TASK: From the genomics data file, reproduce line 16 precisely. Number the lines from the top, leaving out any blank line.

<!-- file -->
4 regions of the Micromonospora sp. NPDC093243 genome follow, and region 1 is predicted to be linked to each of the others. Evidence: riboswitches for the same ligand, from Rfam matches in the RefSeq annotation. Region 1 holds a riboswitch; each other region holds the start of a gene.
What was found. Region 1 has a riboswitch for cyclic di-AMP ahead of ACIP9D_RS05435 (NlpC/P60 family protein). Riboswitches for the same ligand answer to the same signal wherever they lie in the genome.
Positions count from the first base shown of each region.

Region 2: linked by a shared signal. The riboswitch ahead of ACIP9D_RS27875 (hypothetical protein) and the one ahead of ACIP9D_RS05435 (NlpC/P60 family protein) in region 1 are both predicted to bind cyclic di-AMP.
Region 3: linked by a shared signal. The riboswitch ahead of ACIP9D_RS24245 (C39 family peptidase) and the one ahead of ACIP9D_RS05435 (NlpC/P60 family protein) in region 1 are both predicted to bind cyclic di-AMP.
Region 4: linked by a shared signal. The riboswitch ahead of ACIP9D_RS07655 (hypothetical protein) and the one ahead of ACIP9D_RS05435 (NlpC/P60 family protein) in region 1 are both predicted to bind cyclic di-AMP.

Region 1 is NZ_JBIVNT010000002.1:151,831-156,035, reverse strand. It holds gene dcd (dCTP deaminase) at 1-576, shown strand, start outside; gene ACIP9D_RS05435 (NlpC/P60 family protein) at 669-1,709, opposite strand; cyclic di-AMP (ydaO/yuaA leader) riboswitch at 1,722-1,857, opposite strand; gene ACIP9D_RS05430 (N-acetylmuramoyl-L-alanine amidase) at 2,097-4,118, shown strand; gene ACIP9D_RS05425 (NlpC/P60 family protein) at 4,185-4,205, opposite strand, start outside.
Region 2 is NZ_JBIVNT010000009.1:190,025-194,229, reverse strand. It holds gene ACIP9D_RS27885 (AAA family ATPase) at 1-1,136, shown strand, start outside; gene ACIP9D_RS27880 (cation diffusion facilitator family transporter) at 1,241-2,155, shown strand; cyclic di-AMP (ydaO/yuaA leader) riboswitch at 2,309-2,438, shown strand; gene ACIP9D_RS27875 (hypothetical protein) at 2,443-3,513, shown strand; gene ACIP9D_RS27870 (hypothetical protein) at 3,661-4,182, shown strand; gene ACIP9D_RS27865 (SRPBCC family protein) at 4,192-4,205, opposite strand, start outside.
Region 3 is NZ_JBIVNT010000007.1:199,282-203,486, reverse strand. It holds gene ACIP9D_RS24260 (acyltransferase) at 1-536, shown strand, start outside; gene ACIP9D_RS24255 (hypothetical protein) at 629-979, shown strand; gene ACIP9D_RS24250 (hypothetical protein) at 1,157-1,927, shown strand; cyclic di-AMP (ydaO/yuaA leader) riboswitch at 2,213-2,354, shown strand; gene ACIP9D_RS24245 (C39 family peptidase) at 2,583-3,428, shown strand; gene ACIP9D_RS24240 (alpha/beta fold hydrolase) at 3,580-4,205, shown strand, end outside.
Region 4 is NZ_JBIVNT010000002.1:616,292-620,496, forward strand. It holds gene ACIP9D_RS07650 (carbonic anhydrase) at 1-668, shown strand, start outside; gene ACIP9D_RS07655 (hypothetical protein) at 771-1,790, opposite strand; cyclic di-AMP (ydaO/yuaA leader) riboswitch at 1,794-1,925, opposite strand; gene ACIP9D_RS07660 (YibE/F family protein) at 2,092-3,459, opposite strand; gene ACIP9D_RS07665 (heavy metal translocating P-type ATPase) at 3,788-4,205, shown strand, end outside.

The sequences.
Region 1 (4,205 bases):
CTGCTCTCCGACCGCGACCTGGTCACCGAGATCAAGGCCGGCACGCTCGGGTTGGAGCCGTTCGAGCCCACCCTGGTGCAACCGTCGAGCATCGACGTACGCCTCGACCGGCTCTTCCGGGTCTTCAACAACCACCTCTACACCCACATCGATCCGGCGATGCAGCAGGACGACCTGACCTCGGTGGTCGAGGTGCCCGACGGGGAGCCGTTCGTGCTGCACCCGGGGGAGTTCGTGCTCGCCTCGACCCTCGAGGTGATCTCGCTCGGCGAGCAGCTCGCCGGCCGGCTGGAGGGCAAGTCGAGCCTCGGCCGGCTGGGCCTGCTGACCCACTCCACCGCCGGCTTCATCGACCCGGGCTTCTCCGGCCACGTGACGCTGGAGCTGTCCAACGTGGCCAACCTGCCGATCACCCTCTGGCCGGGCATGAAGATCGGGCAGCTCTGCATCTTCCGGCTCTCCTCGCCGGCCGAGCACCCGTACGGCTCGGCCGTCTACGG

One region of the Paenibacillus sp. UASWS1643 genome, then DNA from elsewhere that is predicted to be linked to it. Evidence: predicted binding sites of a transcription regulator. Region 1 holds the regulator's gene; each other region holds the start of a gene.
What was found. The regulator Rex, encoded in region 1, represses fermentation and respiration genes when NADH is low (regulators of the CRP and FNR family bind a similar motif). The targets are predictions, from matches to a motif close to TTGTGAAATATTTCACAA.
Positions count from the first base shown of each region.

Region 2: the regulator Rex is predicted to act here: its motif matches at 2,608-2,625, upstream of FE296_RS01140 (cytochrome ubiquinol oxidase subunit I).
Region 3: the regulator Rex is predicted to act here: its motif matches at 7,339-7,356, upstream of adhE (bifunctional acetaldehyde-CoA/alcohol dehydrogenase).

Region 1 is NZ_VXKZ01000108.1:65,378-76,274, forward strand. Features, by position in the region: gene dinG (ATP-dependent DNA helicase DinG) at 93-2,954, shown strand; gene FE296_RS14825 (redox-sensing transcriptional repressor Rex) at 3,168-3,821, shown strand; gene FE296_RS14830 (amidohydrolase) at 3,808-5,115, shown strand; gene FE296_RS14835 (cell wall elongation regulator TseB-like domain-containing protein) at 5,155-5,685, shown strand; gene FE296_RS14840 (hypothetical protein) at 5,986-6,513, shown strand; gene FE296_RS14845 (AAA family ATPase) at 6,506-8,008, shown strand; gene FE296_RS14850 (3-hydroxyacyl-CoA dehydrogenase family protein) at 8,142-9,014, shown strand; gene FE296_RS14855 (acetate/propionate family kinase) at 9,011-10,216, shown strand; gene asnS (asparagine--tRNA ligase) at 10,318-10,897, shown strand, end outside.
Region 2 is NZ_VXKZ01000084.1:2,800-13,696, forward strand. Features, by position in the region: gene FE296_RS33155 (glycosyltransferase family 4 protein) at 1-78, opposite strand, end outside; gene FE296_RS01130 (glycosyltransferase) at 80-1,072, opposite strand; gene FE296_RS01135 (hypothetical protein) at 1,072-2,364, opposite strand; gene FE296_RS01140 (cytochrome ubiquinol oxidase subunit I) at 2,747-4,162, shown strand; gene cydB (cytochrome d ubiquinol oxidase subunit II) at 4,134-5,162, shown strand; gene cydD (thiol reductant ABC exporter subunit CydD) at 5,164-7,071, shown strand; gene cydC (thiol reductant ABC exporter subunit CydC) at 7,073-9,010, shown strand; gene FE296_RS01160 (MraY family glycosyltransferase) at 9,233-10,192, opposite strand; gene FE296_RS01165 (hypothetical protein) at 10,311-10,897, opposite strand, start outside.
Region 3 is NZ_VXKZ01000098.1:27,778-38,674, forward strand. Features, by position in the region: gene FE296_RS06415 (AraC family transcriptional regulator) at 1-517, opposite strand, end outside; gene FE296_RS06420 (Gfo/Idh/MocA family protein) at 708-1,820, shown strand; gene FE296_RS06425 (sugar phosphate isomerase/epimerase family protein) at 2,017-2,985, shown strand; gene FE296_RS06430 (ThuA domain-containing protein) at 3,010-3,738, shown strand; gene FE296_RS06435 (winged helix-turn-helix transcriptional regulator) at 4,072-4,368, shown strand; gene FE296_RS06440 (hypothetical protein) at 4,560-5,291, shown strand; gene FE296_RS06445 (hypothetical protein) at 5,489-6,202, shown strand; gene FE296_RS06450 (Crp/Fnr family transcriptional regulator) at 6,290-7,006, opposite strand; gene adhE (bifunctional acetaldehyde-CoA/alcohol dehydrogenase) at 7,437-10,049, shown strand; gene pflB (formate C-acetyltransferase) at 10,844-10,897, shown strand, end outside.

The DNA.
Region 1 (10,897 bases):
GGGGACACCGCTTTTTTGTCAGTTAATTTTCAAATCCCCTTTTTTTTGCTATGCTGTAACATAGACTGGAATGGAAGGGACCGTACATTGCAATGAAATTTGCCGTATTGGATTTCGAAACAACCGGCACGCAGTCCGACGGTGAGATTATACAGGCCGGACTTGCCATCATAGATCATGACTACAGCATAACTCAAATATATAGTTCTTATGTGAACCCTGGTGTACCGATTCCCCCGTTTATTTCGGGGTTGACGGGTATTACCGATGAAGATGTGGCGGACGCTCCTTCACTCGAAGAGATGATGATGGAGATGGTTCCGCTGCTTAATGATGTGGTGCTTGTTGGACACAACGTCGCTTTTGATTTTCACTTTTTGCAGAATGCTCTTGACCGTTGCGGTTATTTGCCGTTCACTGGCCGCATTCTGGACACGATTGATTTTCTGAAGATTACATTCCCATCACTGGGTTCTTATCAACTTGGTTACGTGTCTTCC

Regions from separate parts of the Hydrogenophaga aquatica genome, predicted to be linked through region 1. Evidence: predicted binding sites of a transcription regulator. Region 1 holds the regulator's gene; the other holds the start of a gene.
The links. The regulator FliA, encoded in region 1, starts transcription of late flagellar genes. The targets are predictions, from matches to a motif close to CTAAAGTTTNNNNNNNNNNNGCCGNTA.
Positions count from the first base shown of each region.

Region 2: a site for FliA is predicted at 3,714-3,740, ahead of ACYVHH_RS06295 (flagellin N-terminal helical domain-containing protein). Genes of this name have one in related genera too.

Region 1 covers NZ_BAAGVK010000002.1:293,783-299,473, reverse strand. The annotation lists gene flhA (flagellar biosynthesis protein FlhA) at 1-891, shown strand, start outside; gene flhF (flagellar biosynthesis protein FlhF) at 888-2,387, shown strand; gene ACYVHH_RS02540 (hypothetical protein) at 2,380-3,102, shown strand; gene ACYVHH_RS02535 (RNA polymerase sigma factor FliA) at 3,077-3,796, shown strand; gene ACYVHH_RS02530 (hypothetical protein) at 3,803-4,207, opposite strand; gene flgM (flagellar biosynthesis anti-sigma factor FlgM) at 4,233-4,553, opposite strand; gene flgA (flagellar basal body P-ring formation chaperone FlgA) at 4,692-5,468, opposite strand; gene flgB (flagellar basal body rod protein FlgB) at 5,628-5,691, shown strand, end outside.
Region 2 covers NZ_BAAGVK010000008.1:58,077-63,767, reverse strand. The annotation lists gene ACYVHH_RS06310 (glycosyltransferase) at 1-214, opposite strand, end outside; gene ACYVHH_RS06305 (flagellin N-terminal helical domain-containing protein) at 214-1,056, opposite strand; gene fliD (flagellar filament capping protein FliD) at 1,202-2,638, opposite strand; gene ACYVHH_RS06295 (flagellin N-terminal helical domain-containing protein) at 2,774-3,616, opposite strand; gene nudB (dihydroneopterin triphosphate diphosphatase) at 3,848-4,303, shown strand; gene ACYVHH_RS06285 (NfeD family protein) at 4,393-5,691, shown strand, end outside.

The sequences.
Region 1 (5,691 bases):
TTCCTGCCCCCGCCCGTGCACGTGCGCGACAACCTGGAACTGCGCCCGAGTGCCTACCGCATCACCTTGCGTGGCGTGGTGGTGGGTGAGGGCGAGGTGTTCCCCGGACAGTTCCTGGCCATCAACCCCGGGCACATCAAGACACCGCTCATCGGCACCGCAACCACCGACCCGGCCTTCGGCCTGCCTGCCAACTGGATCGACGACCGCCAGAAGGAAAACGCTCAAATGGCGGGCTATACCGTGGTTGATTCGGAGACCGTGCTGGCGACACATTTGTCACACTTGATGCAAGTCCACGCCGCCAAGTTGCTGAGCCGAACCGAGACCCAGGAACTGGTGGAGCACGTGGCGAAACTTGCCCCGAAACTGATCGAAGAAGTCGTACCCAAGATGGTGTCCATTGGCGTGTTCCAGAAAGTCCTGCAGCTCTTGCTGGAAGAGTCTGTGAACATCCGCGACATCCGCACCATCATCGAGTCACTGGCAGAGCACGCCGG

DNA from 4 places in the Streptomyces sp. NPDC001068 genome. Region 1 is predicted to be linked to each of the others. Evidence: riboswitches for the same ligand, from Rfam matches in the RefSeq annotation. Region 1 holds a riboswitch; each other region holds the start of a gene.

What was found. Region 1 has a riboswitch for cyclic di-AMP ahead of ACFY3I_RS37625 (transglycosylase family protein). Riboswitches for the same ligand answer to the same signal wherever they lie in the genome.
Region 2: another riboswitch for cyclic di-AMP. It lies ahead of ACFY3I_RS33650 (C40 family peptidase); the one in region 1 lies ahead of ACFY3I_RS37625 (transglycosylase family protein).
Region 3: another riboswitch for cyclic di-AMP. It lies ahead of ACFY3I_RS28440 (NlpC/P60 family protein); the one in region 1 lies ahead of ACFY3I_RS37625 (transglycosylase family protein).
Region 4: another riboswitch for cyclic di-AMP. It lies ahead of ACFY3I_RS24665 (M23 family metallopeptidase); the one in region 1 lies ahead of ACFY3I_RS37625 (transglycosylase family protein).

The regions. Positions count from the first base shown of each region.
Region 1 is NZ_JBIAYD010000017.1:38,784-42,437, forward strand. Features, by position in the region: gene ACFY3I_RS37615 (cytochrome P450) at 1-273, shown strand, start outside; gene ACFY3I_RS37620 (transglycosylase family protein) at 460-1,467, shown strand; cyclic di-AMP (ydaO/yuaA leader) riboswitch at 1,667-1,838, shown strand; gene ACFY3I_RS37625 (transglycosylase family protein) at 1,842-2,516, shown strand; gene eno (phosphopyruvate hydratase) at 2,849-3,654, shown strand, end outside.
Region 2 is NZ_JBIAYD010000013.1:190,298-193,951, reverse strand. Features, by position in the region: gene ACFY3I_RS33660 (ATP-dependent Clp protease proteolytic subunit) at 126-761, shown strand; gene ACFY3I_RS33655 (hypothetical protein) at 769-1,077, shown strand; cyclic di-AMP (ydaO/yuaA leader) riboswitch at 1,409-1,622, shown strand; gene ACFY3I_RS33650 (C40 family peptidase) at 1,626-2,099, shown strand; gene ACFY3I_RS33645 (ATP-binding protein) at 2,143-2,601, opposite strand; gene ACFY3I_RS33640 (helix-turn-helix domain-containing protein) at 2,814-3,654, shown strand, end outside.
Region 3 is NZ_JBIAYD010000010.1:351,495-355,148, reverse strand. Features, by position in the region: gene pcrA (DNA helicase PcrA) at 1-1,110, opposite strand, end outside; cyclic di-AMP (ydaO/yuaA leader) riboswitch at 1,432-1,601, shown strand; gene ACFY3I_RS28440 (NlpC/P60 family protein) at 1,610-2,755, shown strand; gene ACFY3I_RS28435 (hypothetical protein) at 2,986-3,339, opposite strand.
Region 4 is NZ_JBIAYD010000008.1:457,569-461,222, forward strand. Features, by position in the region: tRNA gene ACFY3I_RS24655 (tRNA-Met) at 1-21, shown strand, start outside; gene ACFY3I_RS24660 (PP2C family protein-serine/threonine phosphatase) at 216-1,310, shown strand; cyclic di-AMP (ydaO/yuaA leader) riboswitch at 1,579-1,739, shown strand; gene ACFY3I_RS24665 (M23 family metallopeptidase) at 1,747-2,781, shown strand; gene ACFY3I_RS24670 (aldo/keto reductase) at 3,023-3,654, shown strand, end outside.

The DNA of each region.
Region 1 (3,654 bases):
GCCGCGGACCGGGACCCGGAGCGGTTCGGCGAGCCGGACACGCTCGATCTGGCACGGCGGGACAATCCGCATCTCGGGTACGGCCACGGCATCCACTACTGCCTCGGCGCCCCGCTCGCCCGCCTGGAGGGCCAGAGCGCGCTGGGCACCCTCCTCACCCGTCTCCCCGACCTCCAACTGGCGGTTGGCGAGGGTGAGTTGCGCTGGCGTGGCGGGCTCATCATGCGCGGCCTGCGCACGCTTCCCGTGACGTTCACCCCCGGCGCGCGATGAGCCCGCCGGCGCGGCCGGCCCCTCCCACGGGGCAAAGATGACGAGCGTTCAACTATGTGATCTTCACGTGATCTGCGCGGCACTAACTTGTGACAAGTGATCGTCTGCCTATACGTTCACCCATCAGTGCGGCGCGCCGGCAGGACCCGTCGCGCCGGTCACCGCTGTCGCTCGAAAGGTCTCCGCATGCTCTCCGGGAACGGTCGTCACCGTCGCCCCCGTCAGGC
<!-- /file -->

Positions count from the first base shown of each region.